This study examines the determinants of births in Belarus in 1996–2007 by using detailed micro-data from the Belarusian Household Budget Surveys (BHBS). The existing literature offers several explanations of the recent trends in fertility in Belarus and in other former Soviet Union countries. It is often argued that the collapse of the Soviet Union and the concomitant economic instability reduced fertility in the 1990s, while economic growth and stabilization were responsible for its recovery since 2005. We evaluate these and other hypotheses by looking at the determinants of the first, second and third births, separately for women aged below 30 years of age and above 30 years of age. We provide evidence on the presence and the relative importance of the economic determinants, including income and wages, economic uncertainty, maternity and child-care benefits. Our findings could inform demographic policies in Belarus and in other transitional countries.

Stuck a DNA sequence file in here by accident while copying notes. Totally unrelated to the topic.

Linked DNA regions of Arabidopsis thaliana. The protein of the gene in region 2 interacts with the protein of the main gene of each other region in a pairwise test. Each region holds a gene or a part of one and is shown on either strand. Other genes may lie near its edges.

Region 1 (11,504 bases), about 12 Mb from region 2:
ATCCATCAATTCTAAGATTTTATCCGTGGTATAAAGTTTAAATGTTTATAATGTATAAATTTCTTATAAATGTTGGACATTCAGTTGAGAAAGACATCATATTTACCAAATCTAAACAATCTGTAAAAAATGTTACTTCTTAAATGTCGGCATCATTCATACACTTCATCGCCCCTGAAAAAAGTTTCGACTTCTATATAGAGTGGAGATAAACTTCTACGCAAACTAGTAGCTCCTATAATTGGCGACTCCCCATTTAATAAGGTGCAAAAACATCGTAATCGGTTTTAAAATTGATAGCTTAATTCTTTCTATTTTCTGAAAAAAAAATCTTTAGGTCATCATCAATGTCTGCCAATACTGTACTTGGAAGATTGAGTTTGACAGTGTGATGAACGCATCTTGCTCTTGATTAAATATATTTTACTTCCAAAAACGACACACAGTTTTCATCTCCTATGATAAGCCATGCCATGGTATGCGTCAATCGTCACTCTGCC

|Number of pages||28|
|Journal||The Economics of Transition|
|Publication status||Published - 31 Jul 2014|
- economic growth